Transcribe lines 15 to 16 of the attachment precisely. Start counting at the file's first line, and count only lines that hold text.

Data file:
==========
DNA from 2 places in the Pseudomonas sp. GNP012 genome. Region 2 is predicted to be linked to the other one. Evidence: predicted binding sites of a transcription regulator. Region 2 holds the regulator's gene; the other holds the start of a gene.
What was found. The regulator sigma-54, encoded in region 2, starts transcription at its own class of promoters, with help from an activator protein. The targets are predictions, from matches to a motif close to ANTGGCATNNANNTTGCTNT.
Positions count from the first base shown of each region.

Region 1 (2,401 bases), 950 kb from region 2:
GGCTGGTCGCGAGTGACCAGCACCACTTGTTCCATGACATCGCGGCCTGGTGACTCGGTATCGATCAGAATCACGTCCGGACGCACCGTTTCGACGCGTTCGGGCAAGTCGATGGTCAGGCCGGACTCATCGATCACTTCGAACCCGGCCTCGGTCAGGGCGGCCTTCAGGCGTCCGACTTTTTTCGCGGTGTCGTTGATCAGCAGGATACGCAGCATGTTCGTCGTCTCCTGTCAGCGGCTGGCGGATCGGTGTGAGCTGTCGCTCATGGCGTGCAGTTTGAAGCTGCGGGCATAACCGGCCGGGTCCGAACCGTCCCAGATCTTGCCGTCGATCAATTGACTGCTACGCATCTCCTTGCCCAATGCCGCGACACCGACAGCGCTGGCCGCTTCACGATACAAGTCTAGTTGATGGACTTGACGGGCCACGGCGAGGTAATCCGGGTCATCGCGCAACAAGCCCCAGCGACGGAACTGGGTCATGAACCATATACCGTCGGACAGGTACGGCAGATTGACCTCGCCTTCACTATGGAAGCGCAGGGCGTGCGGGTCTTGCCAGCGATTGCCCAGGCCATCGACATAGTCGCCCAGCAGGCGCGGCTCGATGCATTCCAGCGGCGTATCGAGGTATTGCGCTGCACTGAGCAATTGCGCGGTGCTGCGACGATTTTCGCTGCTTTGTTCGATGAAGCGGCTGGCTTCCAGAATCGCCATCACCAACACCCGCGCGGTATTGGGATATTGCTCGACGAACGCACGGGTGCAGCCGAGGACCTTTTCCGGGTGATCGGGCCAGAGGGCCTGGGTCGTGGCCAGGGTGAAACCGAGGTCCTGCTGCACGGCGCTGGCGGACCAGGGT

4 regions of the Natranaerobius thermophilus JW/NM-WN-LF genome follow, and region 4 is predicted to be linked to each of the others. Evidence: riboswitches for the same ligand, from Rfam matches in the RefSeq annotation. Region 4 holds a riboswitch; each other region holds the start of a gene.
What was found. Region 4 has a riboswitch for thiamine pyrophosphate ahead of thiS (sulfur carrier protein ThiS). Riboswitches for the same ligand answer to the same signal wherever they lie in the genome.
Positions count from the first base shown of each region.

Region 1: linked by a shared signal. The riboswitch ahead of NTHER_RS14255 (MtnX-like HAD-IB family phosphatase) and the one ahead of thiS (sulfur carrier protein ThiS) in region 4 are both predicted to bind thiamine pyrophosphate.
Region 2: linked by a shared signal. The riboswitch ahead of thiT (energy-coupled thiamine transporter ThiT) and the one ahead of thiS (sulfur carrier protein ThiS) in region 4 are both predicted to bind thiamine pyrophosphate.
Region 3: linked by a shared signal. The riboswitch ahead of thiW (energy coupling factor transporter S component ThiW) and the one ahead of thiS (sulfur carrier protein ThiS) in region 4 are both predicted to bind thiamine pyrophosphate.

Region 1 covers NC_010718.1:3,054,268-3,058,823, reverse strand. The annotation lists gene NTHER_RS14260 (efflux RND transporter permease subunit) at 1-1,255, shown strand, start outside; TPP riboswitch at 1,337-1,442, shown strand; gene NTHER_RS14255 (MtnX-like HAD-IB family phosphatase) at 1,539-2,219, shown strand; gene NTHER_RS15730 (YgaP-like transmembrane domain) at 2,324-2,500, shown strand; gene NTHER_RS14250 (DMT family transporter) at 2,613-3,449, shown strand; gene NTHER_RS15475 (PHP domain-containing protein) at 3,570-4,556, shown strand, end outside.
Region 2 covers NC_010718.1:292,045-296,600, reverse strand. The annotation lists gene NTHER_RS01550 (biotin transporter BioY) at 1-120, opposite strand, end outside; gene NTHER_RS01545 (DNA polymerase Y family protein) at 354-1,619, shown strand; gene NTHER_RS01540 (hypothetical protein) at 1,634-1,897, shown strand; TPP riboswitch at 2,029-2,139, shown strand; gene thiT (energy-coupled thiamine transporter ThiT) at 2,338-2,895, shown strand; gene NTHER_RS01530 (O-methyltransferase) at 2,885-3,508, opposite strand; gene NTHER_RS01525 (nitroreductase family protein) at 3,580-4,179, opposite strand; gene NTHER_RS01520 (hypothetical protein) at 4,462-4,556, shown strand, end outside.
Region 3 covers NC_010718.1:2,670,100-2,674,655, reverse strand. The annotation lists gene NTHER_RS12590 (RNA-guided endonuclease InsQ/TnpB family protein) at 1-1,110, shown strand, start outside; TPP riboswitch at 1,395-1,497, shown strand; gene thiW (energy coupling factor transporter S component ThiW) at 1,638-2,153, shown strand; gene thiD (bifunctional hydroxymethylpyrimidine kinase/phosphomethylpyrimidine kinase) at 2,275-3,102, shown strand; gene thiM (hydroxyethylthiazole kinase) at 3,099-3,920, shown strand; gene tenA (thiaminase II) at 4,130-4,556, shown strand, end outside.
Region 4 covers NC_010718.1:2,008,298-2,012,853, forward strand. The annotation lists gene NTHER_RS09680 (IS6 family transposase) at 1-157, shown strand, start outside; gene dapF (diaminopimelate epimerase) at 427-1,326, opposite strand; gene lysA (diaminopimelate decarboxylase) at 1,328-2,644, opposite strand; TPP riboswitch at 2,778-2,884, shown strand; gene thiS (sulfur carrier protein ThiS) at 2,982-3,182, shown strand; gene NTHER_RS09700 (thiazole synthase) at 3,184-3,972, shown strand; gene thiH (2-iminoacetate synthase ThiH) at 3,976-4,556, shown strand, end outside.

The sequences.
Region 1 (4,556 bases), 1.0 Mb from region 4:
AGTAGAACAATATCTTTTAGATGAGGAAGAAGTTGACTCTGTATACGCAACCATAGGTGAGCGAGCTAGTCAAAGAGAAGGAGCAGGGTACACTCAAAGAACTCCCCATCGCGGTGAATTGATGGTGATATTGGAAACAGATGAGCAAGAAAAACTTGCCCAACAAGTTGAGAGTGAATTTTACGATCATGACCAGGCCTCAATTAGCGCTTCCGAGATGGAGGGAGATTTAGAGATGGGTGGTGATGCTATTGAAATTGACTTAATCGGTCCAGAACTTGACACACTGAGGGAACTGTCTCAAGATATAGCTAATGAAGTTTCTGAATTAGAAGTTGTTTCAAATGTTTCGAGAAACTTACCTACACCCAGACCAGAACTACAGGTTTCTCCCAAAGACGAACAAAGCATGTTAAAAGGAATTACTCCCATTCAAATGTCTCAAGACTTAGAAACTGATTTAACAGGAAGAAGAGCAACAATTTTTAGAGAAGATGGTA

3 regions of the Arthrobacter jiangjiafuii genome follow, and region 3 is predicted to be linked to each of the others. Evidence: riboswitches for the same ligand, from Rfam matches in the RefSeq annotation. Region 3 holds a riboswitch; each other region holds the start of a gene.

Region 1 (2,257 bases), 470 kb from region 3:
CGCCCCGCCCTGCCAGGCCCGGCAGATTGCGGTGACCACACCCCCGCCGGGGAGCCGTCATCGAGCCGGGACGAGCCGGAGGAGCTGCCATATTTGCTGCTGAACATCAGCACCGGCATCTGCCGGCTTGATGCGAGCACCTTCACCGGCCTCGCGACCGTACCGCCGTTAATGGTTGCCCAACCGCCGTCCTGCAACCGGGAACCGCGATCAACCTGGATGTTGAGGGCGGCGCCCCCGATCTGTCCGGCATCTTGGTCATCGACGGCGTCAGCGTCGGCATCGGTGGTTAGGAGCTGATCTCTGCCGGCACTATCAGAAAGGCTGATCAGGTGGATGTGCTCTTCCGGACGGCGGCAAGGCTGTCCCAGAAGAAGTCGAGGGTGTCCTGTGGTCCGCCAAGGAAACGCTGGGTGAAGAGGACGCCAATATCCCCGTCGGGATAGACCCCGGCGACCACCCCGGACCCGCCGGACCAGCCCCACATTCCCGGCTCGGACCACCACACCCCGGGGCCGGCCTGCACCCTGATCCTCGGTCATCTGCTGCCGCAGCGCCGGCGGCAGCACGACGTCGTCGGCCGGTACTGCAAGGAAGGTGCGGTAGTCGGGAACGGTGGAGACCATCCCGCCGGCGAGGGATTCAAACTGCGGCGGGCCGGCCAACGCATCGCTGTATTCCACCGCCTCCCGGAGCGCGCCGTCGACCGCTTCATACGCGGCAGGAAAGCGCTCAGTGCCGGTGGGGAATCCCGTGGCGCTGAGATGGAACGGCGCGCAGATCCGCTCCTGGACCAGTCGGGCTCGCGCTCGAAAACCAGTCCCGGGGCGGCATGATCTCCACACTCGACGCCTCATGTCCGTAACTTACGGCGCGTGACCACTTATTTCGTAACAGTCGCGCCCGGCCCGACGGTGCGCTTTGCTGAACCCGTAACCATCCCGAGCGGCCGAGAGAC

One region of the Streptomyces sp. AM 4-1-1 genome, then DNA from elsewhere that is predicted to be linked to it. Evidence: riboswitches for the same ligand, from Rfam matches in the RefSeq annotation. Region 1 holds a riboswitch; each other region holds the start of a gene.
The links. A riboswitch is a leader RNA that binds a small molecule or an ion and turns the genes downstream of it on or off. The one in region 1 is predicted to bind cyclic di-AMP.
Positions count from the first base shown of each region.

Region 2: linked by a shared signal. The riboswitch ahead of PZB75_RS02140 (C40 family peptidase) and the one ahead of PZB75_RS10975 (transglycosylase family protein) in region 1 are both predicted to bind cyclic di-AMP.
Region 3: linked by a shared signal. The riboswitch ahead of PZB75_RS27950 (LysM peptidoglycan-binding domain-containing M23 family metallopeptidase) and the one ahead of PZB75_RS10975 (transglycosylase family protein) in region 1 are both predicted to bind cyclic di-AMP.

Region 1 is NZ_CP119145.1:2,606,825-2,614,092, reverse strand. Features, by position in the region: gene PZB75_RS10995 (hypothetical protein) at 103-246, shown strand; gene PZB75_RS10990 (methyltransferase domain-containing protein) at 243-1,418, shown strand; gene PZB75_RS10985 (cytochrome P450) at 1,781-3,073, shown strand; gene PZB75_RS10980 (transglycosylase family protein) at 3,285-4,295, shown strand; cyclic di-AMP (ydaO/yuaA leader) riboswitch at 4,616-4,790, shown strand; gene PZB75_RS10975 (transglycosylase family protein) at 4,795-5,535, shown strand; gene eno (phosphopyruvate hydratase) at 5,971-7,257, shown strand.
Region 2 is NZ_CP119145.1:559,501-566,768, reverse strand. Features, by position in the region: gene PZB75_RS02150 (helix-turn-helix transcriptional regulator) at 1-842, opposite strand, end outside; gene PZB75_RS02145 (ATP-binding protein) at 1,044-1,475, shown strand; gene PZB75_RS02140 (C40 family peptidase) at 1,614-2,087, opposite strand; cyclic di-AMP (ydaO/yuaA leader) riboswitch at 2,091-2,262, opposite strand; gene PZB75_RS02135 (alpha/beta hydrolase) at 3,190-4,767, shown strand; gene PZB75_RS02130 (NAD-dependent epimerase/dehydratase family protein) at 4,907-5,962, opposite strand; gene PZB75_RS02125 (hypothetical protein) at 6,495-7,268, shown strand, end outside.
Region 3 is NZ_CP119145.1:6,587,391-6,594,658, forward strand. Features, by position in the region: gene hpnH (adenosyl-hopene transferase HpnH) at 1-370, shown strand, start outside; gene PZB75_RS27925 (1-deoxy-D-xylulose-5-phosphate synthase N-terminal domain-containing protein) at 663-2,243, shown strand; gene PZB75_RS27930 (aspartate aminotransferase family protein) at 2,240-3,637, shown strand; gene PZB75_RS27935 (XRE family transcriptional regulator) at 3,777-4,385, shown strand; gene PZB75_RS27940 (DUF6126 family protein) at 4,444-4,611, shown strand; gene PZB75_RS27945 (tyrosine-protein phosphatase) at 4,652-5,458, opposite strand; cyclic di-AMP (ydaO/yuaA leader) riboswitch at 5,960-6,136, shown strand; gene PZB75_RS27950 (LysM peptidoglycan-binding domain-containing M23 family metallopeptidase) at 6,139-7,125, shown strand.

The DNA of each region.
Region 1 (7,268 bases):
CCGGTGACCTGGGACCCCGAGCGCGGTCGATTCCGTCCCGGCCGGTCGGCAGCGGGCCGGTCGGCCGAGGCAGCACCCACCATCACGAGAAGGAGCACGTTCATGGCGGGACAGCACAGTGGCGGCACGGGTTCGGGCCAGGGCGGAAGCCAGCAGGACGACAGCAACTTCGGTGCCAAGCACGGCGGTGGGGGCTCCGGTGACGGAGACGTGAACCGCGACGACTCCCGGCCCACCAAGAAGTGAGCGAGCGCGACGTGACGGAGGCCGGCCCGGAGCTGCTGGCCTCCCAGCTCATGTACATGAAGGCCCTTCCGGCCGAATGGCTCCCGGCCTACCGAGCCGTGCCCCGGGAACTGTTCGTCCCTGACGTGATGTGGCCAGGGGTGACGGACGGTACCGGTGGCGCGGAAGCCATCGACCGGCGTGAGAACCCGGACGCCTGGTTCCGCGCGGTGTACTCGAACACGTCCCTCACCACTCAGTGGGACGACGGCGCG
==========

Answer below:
Region 4 covers NC_010718.1:2,008,298-2,012,853, forward strand. The annotation lists gene NTHER_RS09680 (IS6 family transposase) at 1-157, shown strand, start outside; gene dapF (diaminopimelate epimerase) at 427-1,326, opposite strand; gene lysA (diaminopimelate decarboxylase) at 1,328-2,644, opposite strand; TPP riboswitch at 2,778-2,884, shown strand; gene thiS (sulfur carrier protein ThiS) at 2,982-3,182, shown strand; gene NTHER_RS09700 (thiazole synthase) at 3,184-3,972, shown strand; gene thiH (2-iminoacetate synthase ThiH) at 3,976-4,556, shown strand, end outside.

The sequences.